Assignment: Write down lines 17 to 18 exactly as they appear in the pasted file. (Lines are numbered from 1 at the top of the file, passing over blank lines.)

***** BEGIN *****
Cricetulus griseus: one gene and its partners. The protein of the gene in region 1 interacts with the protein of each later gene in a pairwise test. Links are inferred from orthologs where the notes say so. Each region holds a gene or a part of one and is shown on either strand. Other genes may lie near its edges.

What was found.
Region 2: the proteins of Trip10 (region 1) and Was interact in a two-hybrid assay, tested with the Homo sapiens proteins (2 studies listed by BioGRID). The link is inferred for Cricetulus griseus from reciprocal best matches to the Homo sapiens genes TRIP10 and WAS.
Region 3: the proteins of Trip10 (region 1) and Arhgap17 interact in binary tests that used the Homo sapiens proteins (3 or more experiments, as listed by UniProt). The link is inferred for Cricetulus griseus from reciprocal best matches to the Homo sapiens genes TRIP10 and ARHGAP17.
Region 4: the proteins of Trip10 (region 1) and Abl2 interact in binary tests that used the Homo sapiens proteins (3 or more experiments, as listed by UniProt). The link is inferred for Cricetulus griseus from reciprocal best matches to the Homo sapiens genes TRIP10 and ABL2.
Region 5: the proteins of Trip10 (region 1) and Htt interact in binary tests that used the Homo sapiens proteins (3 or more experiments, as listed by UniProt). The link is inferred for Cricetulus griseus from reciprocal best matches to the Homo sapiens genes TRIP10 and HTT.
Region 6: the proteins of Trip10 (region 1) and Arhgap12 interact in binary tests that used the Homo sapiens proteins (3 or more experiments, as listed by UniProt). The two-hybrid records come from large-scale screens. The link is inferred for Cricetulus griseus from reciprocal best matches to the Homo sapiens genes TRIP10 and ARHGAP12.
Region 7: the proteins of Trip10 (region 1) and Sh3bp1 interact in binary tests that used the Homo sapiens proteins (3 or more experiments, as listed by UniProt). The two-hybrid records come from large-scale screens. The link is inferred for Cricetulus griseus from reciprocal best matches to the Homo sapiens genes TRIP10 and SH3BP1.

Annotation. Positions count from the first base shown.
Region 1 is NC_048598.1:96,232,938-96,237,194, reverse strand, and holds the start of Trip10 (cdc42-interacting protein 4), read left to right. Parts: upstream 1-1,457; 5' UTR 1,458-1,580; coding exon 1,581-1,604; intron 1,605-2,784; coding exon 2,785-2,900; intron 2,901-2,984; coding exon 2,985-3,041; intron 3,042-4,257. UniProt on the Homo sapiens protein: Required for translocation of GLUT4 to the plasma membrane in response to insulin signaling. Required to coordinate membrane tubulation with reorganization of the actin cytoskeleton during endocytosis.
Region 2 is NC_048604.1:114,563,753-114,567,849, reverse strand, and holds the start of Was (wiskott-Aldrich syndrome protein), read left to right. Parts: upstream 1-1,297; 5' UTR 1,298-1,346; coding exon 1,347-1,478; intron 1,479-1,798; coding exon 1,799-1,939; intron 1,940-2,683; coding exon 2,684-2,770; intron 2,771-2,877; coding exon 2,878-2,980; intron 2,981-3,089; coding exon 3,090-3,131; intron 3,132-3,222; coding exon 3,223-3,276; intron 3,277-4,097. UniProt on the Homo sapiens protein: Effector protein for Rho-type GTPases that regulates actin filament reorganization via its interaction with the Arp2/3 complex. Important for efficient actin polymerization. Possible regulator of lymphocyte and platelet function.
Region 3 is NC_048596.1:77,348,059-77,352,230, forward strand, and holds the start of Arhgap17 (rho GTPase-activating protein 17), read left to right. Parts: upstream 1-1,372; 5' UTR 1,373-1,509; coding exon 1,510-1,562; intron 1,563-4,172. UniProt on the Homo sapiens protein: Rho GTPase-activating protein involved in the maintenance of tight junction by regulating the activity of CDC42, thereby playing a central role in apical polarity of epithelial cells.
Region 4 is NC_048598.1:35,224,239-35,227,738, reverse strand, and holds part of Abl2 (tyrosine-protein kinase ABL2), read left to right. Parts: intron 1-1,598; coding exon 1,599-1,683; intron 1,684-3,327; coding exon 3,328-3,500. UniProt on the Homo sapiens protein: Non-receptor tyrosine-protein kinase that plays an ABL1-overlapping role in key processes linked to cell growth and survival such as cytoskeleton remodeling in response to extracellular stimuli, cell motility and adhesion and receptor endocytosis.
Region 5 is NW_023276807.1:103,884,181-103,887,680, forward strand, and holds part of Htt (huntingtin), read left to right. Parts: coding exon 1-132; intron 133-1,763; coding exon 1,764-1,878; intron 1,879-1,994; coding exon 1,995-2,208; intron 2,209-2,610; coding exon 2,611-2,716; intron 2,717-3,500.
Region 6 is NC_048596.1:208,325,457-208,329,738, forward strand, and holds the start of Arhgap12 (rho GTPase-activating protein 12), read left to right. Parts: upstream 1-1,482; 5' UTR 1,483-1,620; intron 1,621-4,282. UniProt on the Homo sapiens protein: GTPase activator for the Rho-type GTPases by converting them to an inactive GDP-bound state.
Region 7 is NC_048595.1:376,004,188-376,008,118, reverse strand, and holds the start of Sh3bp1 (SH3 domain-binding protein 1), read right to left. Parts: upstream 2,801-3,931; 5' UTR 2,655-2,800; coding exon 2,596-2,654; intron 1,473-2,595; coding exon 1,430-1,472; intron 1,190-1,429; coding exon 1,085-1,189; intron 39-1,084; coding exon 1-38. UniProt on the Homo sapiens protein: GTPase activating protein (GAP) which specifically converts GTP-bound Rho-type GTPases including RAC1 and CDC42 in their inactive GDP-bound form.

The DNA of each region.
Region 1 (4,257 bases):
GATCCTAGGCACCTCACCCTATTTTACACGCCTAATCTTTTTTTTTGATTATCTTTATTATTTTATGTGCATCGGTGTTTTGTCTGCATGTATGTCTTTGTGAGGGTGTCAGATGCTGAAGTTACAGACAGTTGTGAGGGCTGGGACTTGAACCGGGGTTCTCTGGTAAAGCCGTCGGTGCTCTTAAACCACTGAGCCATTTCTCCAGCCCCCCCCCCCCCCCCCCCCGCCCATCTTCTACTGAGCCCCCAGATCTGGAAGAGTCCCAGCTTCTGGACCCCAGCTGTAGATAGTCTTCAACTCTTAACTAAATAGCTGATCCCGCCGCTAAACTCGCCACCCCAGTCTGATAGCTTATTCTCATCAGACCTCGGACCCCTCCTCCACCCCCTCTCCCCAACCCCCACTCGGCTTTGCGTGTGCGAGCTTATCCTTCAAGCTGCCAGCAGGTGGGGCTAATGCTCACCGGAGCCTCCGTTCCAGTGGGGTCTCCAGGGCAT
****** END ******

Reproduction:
The DNA of each region.
Region 1 (4,257 bases):